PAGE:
Packers’ playoff push led by defense, special teams, but Lions not sleeping on Rodgers

Detroit News

Allen Park — With no information other than the final scores, you could have safely assumed the Green Bay Packers’ four-game winning streak coincided with quarterback Aaron Rodgers getting hot.

You’d be wrong.

Rodgers’ stat line during the stretch has been pedestrian, certainly contrasted against the lofty standards he’s established throughout his Hall of Fame career. While the Packers have averaged nearly 30 points those four victories, Rodgers has completed 64.2% of his passes with exactly one touchdown each game, to go with a pair of interceptions. His passer rating in those contests (87.0) is below his full-season figure, which is already the lowest of his career.

No, these Packers haven’t been as reliant on their quarterback carrying them as they’ve often been in the past. Look no further than last week’s game against NFC North champion Minnesota Vikings. After the first quarter, the Packers had jumped out to a 14-3 lead, but Rodgers was just 2-of-6, leading an offense that registered two first downs and 32 total yards.

It was Green Bay’s other units leading the charge in what would end up being a 41-17 smashing of Minnesota. Scorching-hot return man Keisean Nixon had a 105-yard kickoff return for a touchdown and the other score came courtesy of a pick-six by safety Darnell Savage Jr. And that might have been the second-most impressive thing the defense did in the first quarter, behind a goal-line stand after the Vikings recovered a blocked punt at the 1-yard line.

Lions coach Dan Campbell can appreciate and relate to this brand on complementary football the Packers have been playing during their stretch run, thrusting a team that had been written off to the cusp of a playoff berth heading into the Sunday Night Football showdown with Detroit.

“That’s really been their strength is when they need a unit to pick it up, they’re picking it up, or if one’s struggling, the other two units pick it up,” Campbell said. “They are doing that, very much like we are. That’s what we’ve been doing. We’re playing complementary football. We’ve been pretty good in all three phases. If one’s not having the greatest day, the other two have picked up the slack, so we’ll need to do that again.”

The Packers defense has been particularly impressive in recent weeks. They’ve intercepted at least one pass in eight of the past nine games, having recorded multiple picks in five of those contests. That includes nine through the four-game winning streak.

“I think both (Jaire) Alexander and (Rasul) Douglas are playing at a really high level outside the numbers right now,” Lions offensive coordinator Ben Johnson said, talking about the Packers’ starting cornerbacks. “I think they’re extremely well-coached. For the most part they’re playing with vision on the quarterback. That’s what helps lead them be in the right spot.

The Packers are Douglas’ third team in four seasons, but he’s taken his game to another level in Green Bay, tallying nine interceptions the past two seasons. And Alexander, a first-round pick in 2018, has emerged as one of the game’s top young defensive backs. He’s posted a career-high five interceptions this season and is coming off a game where he played a central role in holding Vikings superstar receiver Justin Jefferson to a career-low one catch for 15 yards.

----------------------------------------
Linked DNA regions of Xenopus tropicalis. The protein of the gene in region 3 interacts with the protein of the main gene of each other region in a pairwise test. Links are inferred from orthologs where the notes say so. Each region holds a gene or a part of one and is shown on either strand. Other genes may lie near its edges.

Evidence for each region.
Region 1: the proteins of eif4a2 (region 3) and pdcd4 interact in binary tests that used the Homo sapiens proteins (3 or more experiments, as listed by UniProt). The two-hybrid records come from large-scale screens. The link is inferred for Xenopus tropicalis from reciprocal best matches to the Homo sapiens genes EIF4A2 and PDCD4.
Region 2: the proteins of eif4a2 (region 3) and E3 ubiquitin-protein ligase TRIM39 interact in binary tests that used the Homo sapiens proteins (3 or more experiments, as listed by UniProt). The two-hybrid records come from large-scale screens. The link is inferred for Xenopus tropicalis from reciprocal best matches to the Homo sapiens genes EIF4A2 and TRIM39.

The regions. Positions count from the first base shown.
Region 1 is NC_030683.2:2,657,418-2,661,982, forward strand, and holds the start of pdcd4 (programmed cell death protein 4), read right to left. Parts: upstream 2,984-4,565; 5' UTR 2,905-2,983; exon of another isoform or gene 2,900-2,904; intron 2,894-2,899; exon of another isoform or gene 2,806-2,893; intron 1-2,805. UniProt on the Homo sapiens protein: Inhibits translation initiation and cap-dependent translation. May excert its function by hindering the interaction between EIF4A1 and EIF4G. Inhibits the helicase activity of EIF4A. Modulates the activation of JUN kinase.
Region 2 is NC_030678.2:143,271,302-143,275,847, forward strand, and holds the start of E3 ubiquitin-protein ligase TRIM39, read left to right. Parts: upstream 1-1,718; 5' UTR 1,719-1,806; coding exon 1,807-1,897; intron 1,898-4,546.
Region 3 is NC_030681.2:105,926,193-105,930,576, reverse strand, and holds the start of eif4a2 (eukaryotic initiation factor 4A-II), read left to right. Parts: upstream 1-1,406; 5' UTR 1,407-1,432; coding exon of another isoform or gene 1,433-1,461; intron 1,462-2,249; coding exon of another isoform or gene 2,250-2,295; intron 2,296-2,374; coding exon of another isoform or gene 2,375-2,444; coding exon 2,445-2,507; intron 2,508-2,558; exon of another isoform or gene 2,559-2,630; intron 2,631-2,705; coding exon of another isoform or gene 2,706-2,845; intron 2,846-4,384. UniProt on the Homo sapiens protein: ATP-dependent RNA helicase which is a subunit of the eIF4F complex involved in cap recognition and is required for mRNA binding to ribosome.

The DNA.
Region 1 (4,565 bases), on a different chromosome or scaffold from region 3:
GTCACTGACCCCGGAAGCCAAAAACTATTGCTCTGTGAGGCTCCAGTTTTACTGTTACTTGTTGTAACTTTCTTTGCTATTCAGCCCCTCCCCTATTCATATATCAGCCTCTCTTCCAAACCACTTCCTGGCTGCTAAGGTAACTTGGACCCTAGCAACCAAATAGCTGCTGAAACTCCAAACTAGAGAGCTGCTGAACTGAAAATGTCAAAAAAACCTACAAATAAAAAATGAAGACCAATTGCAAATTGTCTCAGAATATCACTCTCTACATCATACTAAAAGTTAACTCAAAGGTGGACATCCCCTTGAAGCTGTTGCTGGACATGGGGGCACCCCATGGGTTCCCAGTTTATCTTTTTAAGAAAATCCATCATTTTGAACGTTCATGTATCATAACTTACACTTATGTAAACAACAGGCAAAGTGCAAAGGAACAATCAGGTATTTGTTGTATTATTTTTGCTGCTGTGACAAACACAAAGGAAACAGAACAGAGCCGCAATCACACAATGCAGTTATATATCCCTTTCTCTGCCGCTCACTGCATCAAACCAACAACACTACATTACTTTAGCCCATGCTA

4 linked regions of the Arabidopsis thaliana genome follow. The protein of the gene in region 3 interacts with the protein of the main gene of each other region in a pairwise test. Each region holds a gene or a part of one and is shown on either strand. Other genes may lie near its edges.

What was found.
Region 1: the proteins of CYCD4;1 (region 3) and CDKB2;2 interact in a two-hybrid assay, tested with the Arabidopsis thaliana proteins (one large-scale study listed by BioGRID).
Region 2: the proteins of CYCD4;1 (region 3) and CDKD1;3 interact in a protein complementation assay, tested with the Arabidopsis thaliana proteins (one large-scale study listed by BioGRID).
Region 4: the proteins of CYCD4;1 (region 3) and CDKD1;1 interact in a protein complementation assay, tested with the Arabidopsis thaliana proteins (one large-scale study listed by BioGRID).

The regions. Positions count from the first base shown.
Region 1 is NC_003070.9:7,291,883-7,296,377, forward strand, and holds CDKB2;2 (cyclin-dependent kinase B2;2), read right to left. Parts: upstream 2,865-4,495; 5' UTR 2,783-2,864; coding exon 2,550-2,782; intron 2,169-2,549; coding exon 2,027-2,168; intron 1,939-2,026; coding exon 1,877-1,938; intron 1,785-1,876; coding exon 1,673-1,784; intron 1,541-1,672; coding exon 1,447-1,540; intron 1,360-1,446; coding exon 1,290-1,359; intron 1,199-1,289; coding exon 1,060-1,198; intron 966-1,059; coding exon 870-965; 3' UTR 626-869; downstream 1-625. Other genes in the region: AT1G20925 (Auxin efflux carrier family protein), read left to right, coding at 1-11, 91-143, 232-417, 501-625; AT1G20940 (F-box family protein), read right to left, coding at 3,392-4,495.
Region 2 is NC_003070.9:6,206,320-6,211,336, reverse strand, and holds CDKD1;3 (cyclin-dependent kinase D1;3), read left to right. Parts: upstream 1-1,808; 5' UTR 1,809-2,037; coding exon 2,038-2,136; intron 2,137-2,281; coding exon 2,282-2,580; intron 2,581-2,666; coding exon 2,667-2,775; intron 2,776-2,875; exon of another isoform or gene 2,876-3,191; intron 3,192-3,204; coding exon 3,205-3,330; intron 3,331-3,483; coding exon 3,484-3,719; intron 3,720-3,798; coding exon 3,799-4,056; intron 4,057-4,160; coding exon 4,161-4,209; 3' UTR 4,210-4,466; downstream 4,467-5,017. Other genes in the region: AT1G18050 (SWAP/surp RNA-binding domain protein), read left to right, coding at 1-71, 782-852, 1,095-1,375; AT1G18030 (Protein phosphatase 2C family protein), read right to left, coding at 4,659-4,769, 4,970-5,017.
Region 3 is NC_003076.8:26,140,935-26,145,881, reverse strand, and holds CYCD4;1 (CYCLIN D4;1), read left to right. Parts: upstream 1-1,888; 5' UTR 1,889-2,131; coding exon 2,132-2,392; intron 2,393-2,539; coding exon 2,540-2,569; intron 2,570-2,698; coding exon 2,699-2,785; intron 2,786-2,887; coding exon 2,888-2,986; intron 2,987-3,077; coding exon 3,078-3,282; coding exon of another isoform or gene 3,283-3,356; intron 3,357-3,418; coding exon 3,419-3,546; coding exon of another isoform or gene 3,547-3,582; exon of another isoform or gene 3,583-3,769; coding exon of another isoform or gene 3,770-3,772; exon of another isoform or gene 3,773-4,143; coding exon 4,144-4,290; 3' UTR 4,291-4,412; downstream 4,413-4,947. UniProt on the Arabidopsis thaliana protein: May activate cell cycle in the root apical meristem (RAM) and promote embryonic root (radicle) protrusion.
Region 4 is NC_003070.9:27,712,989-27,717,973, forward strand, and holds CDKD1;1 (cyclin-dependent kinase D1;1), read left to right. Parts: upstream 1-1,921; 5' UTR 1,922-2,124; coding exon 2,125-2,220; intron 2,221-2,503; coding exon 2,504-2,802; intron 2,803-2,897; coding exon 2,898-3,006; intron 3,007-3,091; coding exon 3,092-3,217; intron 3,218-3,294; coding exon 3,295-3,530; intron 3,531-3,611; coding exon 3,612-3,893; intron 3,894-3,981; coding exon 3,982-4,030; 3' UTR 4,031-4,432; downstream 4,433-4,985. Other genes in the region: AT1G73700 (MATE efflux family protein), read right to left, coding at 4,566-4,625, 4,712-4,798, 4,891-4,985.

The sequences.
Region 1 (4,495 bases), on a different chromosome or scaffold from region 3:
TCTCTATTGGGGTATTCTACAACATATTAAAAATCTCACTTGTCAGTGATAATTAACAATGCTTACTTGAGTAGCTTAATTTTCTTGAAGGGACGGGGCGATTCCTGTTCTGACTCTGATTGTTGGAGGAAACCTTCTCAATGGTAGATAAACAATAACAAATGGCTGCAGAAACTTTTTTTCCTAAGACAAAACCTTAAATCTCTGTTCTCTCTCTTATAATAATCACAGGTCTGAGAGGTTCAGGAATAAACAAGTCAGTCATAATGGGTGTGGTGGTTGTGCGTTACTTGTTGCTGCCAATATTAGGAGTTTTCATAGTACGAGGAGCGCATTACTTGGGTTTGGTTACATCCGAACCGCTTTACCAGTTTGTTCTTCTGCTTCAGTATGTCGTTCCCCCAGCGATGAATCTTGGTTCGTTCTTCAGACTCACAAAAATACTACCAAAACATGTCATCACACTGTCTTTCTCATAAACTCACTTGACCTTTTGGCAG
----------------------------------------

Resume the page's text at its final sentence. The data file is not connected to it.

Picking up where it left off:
Leading up to that matchup with Jefferson, Alexander talked a big game before backing it up on the field. Opponent or not, Campbell can appreciate that.

“I always appreciate guys that are competitive,” Campbell said. “I don’t care who you are. I mean, you can always respect that even when it’s the opponent. You can respect a guy that wants to compete and believes in himself and goes out and shows it.

“…He’s an outstanding corner and he is very versatile,” Campbell said. “…He’s got ball skills, he’s feisty, he fights, he’ll come up and attack the run game. So, he’s just somebody we have to know where he’s at, at all times, in the pass game. But there again, look, I like our players, man. I like our receiving corps, I like (Amon-Ra) St. Brown. He’s pretty feisty too. So, I like our matchup. I do.”

For what it’s worth, Alexander was also the last player to intercept Lions quarterback Jared Goff, who has since embarked on a career-long and franchise-record streak of 290 consecutive passes without being picked.

That kind of high-level ball security always has been Rodgers’ calling card. He actually holds the NFL record for most consecutive passes without an interception at 402, and no quarterback has a lower career interception rate than his 1.4%.

But that hasn’t been the case this season. Rodgers’ 11 interceptions are his most since 2010. The exclamation point with those struggles came in the earlier meeting with Detroit this season, when he threw three.

But the Lions refuse to be lulled into a false sense of security. Regardless of what happened last week or last month, it’s easy to remember Rodgers is just one season removed from winning his fourth MVP award. And before a loss to Buffalo on Sunday Night Football in late October, he had won 13 straight primetime games, a stretch where he threw 36 touchdowns and two, yes two, interceptions.

“I think we all know that’s still Aaron Rodgers,” Lions cornerback Will Harris said. “We know the talent that he has and what he’s been able to do throughout his whole career. You have to be prepared for his best. Regardless of what’s happened or not happened this year, that’s still Aaron Rodgers. That’s still a crazy, generation talent. That’s a legit guy that’s been a legit guy every year he’s been in this league. You have to gear up for that and make sure your eyes are right, your keys are right and be prepared to battle.”

jdrogers@detroitnews.com

Twitter: @Justin_Rogers

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